By Jim Pearce, Investing Daily
Just when we thought the employment situation was beginning to brighten, along came this week’s jobless claim report for the month of March that was at its lowest level in fifteen years. Coming so soon on the heels of a relatively weak increase in non-farm payroll for March (+126,000 jobs, less than half of February’s increase), it creates a bit of dilemma for investors looking for clear direction on the strength of the economy.
For the two figures to be consistent with one another, the implication would be that the current unemployment rate of 5.5% is very close to “full employment,” which in the past has generally been regarded as 3%. If that is in fact the case, then we should begin seeing larger increases in the hourly wage rate. That may already be happening given recent actions by large employers such as Walmart and McDonald’s to voluntarily pay much more than minimum wage to its hourly workers.
A meaningful sized bump in wage growth should raise concerns about a contemporaneous increase in the rate of inflation, which is usually reflected in the yield on the 10-year Treasury Note. But we aren’t seeing that yet, as its yield remains stubbornly below 2%. Also, the price of gold, normally a harbinger of future inflation expectations, continues to trade in a very narrow range around the $1,200/ounce level despite the improving employment picture.
From an investment perspective, it is fair to ask what opportunities may arise as a result of this unusual dynamic. Specifically, if Americans will have more employment income with which to spend while the strong dollar is increasing their purchasing power at the same time, then where is the investment opportunity in all of this? And if we really want to get greedy, we might want to know if there are any asset classes that have gotten beaten up recently that are poised to benefit from the escalating buying power of American consumers.
One such opportunity may be in emerging markets, which have been left behind while the U.S. stock market has doubled in value since bottoming out six years ago. For example, the WisdomTree Emerging Markets Equity Income ETF (NYSE: DEM) currently held in the Personal Finance Fund portfolio has recorded an average annual return of only 0.3% over the past five years, while Fidelity Large Cap Stock fund (FLCSX) from that same portfolio has averaged nearly 15% over the same period of time.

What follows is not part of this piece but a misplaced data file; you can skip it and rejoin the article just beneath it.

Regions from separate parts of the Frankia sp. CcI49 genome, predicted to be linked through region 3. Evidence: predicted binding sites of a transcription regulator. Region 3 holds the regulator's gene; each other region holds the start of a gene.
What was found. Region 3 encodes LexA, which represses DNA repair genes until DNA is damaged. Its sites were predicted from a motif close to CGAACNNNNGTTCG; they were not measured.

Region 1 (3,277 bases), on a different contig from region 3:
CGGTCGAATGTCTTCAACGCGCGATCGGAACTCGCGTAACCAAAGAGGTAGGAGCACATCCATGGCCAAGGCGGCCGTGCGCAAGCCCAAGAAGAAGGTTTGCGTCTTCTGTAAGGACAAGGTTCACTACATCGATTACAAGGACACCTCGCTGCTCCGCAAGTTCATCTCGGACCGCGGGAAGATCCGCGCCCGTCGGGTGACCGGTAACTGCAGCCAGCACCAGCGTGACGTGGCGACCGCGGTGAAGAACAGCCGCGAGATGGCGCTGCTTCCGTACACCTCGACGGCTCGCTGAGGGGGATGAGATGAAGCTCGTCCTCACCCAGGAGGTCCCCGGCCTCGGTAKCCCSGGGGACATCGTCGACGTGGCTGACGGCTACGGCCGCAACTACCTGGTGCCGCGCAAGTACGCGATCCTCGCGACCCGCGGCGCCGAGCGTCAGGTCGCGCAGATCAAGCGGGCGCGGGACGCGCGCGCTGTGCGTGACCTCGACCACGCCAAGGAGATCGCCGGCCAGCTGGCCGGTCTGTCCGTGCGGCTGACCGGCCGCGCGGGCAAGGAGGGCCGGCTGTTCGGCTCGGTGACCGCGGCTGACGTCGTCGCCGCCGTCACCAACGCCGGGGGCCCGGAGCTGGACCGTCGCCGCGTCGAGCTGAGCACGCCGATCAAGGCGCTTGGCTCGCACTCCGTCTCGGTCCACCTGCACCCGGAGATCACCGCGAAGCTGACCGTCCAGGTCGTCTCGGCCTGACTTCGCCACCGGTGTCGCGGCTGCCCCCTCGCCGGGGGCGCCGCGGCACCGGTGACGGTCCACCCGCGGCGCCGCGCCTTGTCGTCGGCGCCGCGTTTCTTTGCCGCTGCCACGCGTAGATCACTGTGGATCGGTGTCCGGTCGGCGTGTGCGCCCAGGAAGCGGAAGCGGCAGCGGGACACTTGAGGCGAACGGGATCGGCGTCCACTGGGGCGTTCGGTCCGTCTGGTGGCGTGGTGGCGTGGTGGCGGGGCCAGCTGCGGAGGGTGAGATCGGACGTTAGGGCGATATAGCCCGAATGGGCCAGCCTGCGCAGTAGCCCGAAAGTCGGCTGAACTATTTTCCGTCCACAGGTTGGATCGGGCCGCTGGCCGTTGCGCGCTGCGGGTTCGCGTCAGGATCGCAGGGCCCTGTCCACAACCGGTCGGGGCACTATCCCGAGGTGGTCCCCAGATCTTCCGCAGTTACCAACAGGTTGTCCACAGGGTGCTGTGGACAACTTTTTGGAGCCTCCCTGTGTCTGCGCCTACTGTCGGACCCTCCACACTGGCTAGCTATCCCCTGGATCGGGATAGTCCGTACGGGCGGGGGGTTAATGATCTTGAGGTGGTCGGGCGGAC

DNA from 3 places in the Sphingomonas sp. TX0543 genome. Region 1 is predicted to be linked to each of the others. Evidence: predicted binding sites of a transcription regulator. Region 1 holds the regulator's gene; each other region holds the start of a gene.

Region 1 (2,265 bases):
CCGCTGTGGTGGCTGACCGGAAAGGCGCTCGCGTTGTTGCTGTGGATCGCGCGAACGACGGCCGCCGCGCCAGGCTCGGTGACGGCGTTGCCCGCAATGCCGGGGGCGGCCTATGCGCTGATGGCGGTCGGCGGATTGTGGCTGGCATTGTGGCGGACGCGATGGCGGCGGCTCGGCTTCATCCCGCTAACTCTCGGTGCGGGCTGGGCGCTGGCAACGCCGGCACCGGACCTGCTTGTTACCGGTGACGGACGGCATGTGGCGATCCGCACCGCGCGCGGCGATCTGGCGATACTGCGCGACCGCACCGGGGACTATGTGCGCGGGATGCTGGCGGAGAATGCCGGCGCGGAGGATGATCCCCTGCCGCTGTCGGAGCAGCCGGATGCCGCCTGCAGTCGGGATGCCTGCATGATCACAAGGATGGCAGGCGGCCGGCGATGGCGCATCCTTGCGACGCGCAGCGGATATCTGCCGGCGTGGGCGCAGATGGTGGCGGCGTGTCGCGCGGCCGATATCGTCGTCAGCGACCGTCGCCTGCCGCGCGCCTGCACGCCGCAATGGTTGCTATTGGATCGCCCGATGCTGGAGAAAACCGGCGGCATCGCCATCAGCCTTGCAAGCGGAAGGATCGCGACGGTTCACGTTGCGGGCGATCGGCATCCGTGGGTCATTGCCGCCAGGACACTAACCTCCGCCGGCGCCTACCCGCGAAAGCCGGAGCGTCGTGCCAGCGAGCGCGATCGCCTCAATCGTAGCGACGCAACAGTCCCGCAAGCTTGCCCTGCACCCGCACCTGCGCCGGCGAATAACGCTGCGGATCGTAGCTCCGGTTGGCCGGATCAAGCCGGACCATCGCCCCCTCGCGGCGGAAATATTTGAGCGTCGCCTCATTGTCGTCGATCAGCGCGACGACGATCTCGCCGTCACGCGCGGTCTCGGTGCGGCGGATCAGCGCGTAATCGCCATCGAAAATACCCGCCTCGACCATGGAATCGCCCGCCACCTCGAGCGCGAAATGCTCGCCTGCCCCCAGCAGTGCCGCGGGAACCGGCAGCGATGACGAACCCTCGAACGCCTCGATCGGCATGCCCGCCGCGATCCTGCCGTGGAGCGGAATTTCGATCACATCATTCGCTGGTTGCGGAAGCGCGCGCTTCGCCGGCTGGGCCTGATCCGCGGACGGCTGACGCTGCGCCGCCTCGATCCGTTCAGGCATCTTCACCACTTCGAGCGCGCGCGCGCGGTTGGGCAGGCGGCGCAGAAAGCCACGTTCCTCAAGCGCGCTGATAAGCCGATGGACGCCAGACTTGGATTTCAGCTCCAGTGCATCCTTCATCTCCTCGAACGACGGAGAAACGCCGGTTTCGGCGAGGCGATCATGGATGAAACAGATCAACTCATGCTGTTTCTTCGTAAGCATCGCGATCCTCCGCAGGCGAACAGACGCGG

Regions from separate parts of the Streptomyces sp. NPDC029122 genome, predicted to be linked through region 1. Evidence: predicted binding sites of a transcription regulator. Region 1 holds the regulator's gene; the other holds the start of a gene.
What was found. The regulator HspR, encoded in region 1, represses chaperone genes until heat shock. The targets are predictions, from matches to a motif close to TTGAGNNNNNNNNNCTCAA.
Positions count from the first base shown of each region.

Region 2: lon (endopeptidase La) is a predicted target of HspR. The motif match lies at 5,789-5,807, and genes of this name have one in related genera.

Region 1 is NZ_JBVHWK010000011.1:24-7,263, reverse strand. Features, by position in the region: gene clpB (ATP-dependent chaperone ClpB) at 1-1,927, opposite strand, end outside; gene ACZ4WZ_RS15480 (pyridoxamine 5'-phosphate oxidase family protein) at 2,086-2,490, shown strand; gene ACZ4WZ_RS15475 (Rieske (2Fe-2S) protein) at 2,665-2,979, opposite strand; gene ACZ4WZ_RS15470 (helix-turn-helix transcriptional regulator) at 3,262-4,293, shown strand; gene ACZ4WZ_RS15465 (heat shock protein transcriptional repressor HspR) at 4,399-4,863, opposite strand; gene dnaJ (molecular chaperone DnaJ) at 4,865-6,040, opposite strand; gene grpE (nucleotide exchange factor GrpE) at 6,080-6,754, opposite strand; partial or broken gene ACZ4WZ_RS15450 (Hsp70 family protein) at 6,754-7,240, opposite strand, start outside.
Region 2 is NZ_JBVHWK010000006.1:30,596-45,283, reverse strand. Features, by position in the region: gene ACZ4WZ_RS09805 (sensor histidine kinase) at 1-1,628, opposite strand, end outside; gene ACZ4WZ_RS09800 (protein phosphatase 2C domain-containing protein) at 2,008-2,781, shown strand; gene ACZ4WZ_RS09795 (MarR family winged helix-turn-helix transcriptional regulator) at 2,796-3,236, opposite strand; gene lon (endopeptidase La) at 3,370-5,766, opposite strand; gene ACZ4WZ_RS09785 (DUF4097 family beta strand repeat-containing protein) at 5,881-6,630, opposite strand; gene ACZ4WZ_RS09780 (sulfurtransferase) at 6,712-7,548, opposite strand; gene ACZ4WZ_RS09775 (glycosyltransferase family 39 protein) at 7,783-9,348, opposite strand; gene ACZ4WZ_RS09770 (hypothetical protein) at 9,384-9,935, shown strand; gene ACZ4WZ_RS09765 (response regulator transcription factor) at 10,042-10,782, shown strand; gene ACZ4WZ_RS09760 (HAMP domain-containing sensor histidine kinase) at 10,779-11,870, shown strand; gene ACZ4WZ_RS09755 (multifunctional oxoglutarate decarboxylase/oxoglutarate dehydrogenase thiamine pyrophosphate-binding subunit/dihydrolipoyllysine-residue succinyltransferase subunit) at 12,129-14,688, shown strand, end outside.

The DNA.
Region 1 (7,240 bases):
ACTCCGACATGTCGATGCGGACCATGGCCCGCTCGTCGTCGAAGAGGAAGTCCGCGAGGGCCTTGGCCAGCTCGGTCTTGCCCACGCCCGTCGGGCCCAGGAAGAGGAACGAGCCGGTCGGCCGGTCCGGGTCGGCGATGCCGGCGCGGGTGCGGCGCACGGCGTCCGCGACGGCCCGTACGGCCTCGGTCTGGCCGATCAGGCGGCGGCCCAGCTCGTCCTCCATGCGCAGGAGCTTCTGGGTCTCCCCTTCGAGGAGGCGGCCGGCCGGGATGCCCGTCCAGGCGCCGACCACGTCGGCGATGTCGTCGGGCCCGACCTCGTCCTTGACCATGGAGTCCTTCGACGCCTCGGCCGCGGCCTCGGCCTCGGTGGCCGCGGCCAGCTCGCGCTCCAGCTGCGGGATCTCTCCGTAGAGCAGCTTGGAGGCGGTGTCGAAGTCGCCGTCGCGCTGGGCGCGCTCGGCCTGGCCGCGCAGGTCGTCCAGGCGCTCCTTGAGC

You may be tempted to go with a U.S. large-cap fund based on those track records, but that may prove to be a mistake. With Quantitative Easing coming to end in the United States just as it is being ramped up in many other parts of the world, we may see a reversal in the flow of cash out of U.S. companies and into select foreign stocks that should benefit from the escalating buying power of the American consumer.
To be clear, investing in emerging markets is not for the faint of heart, and is best accomplished via a diversified fund under the direction of a professional money manager. Trying to pick individual stocks from these markets is truly a “hit or miss” proposition. The degree of divergence between the top quartile and bottom quartile is far greater in emerging markets than it is in developed markets like the United States and Europe, so if you pick the wrong stocks then your returns could be considerably less than that of the overall index.
However, when macroeconomic factors are in your favor the returns from emerging markets can be spectacular. From March 31, 2003 thru October 31, 2007 the OppenheimerFunds Developing Markets Fund (ODMAX) increased in value by more than 500% during a period of time that the S&P 500 Index grew by 83%. I’m not suggesting that the next five years will witness the same degree of outperformance from the emerging markets, but I do believe they are ripe for a rally.
Conversely, when emerging markets hit the skids the collapse can be equally breathtaking. That same fund that grew by 500% in less than five years also fell by more than 50% over the next 18 months as the Great Recession swept across the globe. If what we are witnessing now is a systematic reversal of that progression, then it stands to reason that emerging markets should see their fortunes reverse, as well.
As a general rule I don’t advocate having more than 20% of your stock portfolio in emerging markets, but many investors have none at all. With the U.S. stock market near record highs and the strength of the dollar creating a pricing advantage for many overseas producers, now may be the time to begin building a position in emerging market stocks in your portfolio.Courtesy Investing Daily (EconMatters author archive here)
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